The 217 probe sets with significant line × treatment and/or line × treatment × sex terms (Additional data file 5) represent genetic differences among the lines in response to the starvation treatment. Are these probe sets enriched in regions to which starvation resistance QTL map? We found that 47 of the probe sets meeting these criteria, representing 45 unique genes, fell within starvation resistance QTL regions; and the remaining 170 probe sets, representing 169 unique genes, fell outside the QTL intervals. These probe sets were not over-represented within starvation resistance QTL (χ21 = 0.26, P > 0.05).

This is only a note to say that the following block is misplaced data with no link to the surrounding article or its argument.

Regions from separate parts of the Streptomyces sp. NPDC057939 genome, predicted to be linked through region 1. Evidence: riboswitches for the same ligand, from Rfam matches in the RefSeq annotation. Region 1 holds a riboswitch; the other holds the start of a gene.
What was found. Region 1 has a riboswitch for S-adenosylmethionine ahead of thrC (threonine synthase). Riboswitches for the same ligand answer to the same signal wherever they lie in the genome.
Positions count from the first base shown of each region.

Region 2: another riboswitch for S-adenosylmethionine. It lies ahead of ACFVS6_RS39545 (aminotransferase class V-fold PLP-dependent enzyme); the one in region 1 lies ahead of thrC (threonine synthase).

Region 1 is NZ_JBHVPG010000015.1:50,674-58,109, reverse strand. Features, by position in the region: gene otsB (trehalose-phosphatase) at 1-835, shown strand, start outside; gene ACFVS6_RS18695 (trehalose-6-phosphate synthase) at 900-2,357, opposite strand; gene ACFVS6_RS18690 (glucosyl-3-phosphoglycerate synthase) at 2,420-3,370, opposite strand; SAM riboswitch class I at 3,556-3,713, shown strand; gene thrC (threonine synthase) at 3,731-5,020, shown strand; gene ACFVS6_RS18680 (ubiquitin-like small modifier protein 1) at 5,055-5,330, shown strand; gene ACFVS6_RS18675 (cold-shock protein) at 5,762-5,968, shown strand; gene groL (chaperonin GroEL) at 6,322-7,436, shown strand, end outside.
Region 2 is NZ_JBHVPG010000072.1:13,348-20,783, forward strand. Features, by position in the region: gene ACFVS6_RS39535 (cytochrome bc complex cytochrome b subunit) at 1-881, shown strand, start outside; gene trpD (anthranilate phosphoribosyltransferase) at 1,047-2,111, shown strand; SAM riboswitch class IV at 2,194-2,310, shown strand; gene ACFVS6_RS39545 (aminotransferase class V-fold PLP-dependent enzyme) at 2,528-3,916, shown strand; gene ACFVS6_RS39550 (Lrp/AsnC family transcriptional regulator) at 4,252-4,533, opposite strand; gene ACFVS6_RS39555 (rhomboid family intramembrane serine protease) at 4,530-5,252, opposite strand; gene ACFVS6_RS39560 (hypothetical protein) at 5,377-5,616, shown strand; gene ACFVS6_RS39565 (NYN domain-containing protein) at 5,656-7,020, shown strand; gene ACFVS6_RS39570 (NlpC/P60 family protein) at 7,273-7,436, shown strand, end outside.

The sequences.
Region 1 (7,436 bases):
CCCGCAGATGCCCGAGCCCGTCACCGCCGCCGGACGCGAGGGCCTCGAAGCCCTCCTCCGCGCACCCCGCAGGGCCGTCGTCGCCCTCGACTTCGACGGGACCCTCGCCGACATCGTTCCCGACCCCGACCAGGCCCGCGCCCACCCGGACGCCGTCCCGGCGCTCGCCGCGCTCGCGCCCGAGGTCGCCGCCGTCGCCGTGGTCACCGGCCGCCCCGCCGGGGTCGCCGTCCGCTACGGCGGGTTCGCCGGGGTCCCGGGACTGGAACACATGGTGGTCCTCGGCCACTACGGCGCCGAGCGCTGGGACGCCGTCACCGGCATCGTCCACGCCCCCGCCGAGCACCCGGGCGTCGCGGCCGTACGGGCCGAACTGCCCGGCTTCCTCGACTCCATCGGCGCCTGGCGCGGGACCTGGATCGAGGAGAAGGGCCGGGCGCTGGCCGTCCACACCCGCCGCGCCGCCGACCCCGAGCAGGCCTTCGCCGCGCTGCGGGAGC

There is significant variation in starvation half-life among the six lines (P < 0.0001; Additional data file 8). For those probe sets previously identified as having significant differences in transcript level among the lines, we assessed the extent to which variation in transcript abundance was associated with variation in starvation half-life. We found 281 probe sets with significant correlations (P < 0.05) between starvation phenotype and transcript level, for 273 of which the cytological location was known (Additional data file 5). However, 66 of the probe sets associated with starvation half-life mapped to starvation resistance QTL, and 207 did not. Again, these probe sets were not over-represented within starvation resistance QTL (χ21 = 0.45, P > 0.05).